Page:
Multi-Million Dollar Advocates Forum & Million Dollar Advocates Forum

Michael A. DeMayo, Esq.

Verdicts & Settlements, Law Office of Michael A. DeMayo

Dangerous Drug Lawsuit Seeks Injury Compensation for Rituxan User Who is Now A Quadriplegic

August 6, 2010, by Michael A. DeMayo

A 23-year-old man who is now a quadriplegic has filed a dangerous drug lawsuit against the makers of Rituxan. The defendants of this products liability complaint are Biogen Idec. and Genentech Inc.

Jesse Peetz started taking the immunosuppressant in 2003 to treat thrombotic thrombocytopenia purpura, an autoimmune disorder that he had been suffering from since he was 11. He contends that he was unaware that the drug would make him susceptible to developing untreatable infections. He developed a near-deadly infection in 2005 that resulted in his loss of motor function.

In his dangerous drug complaint, Peetz is accusing the defendants of failing until 2007 to warn users about the risks associated with taking the immunosuppressant. He contends that in 2003, defendants began marketing Rituxan for off-label use to treat the condition that Peetz was suffering from. Off-label means that the Food and Drug Administration had not approved this particular use for the suppressant. In 2007, BIogen Idec and Genentech finally put out a warning that use of the drug could lead to untreatable viral infections, catastrophic injury, and death.

Rituxan is FDA-approved for treatment of rheumatoid arthritis, non-Hodgkin’s lymphoma, and chronic lymphocytic leukemia. The powerful drug gets rid of mature circulating B-cells for close to nine months, which can allow for the deadly viruses. Rituxan has also been linked to several cases of progressive multifocal leukoencephalopathy, a deadly brain and nervous system viral infection.

Peetz took Rituxan for two years before he developed the dangerous viral inflection. Now, he depends heavily on a ventilator.

Charlotte, North Carolina Dangerous Drug Lawsuit
Just because you or your loved one took a drug prescribed by a doctor and made by a pharmaceutical company doesn’t mean that the medication is good for you. Unfortunately, dangerous drugs continue to make it out into the marketplace, posing a serious danger to people. Drug manufacturers must be held accountable for their negligence in making and designing a drug that can hurt or kill you.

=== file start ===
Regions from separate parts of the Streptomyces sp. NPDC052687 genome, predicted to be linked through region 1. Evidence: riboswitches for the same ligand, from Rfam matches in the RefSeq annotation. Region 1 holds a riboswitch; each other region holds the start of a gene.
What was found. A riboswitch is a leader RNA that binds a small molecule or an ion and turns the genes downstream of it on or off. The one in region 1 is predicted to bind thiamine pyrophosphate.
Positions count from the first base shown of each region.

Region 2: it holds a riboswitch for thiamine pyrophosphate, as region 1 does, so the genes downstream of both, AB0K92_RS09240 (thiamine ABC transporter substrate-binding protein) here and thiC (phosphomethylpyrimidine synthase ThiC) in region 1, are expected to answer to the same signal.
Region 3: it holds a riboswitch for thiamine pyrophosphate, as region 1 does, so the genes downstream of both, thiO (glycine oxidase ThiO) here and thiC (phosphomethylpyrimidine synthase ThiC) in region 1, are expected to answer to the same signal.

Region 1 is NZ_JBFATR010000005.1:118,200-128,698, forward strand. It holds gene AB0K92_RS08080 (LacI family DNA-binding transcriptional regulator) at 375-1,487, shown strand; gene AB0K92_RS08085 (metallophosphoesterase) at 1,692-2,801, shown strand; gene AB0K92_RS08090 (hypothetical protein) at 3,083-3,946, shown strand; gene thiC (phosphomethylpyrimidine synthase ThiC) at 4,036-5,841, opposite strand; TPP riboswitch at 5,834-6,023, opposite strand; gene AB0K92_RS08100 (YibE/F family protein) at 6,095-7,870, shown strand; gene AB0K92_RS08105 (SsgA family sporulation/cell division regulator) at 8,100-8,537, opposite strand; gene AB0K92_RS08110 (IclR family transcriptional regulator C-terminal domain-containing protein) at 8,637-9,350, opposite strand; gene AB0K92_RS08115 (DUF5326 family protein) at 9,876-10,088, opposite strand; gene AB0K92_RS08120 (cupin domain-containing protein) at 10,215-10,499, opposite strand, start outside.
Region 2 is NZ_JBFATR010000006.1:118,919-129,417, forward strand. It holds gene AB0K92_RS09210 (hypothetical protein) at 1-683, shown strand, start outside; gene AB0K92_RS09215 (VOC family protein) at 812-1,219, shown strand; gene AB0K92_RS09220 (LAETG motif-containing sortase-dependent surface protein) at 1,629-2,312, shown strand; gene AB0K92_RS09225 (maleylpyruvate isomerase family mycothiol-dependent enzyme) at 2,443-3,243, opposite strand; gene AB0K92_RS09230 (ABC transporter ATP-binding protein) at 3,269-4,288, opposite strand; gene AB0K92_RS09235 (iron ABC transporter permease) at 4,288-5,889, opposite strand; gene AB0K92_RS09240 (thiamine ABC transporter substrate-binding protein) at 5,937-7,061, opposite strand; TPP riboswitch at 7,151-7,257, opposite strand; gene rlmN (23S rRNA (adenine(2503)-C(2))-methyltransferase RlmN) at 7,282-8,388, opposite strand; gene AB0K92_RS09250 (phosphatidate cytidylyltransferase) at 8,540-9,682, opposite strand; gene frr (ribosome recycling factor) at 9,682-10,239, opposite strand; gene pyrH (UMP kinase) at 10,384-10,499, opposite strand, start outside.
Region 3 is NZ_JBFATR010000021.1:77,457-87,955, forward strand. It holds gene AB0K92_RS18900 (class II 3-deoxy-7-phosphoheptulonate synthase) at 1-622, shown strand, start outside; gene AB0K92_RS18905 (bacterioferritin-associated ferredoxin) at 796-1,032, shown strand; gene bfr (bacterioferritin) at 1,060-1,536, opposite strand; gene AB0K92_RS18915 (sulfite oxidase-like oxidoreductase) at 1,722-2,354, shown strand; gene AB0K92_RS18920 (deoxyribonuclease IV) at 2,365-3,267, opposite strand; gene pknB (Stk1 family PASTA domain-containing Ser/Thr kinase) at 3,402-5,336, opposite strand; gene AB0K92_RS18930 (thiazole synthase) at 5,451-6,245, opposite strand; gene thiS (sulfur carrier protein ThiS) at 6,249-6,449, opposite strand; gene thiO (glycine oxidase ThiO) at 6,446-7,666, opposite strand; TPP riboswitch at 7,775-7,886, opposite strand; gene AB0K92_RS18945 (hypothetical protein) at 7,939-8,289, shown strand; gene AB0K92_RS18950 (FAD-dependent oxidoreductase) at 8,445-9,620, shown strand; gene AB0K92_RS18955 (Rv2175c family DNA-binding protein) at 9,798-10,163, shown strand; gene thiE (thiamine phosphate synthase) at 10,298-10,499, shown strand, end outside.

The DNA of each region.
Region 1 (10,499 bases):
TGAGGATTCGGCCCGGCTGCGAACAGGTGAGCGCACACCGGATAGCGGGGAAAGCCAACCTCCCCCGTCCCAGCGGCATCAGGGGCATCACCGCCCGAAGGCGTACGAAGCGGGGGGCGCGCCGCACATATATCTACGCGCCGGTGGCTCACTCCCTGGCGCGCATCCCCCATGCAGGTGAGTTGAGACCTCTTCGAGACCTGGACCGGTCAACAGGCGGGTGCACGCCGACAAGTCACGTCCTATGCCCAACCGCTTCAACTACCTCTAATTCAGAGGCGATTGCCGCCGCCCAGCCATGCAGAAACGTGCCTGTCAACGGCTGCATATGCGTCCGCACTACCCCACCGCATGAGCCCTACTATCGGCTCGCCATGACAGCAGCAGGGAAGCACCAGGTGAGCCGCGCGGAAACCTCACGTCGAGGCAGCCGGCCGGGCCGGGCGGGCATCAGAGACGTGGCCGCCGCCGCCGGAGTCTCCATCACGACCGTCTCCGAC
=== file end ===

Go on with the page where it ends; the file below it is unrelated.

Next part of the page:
Neb. man sues makers of Rituxan after infection, WTOP/AP, August 11, 2010

Lawsuit Says Rituxan Left Man A Quadriplegic, Drug Discovery and Development, August 12, 2010

Related Web Resources:

Genentech Inc.

Biogen Idec.

Dangerous Drug Lawsuit: Jury Orders Pfizer to Pay $38.4 Million To Breast Cancer Survivor Who Used Hormone Replacement Drugs

June 1, 2010, by Michael A. DeMayo

Last month, a jury ruled against Pfizer in the dangerous drug lawsuit filed by a breast cancer survivor who used the hormone replacement drugs Prempro, Premarin, and Provera. The verdict in favor of plaintiff Donna Kendall: $28 million in punitive damages and $6.3 million in compensatory damages.

The 66-year-old woman was diagnosed with breast cancer after taking Provera and Prempro for 11 years. According to the civil jury, the three drugs contributed to causing Kendall’s breast cancer. Jury members also found that Pfizer failed to adequately warn consumers about the dangers linked to using the hormone replacement medications.

This dangerous drug verdict comes just one month after another jury ordered Wyeth Pharmaceuticals, now owned by Pfizer, to pay $75 million to a woman because she developed breast cancer after taking Prempro. Connie Barton took the hormone drug from 1997 until 2002 when she was diagnosed with breast cancer. Barton underwent a mastectomy to remove her left breast to combat the disease. She says she started taking Prempro because her doctor told her it could prevent dementia and heart disease.

Prempro and Premarin are used to treat menopause. The drugs are used by millions of Americans women who have menopause. They were told that using the HRTs could prevent major illnesses. Provera is used to treat secondary amenorrhea, abnormal uterine bleeding, and endometrial hyperplasia.

However, recent findings have linked Premarin and Prempro to breast cancer, ovarian cancer, stroke, and cardiovascular disease. Plaintiffs have filed some 13,000 products liability lawsuits against Pfizer claiming the hormone replacement drugs caused cancer and other issues.

Cancer is a serious illness. If a pharmaceutical drug caused your cancer, you may be able to obtain dangerous drug compensation from the negligent pharmaceutical company that manufactured the drug and/or failed to tell you about the associated risks.

Pfizer Ordered to Pay $34.3 Million in HRT Lawsuit, MedPage Today, November 24, 2009

Menopause, as Brought to You by Big Pharma, NY Times, December 12, 2009

Related Web Resources:

Hormone Replacement Therapy, Medline Plus

Allergan Ordered to Pay $15 Million Dangerous Drug Verdict For Failing to Warn About Possible Botox Side Effects

May 15, 2010, by Michael A. DeMayo

A jury has ordered Allergan to pay a woman $15 million for the personal injuries she sustained from using Botox. The plaintiff, Dr. Sharla Helton, claims that she suffered botulism poisoning after she received Botox injections in 2006 to get rid of her wrinkles.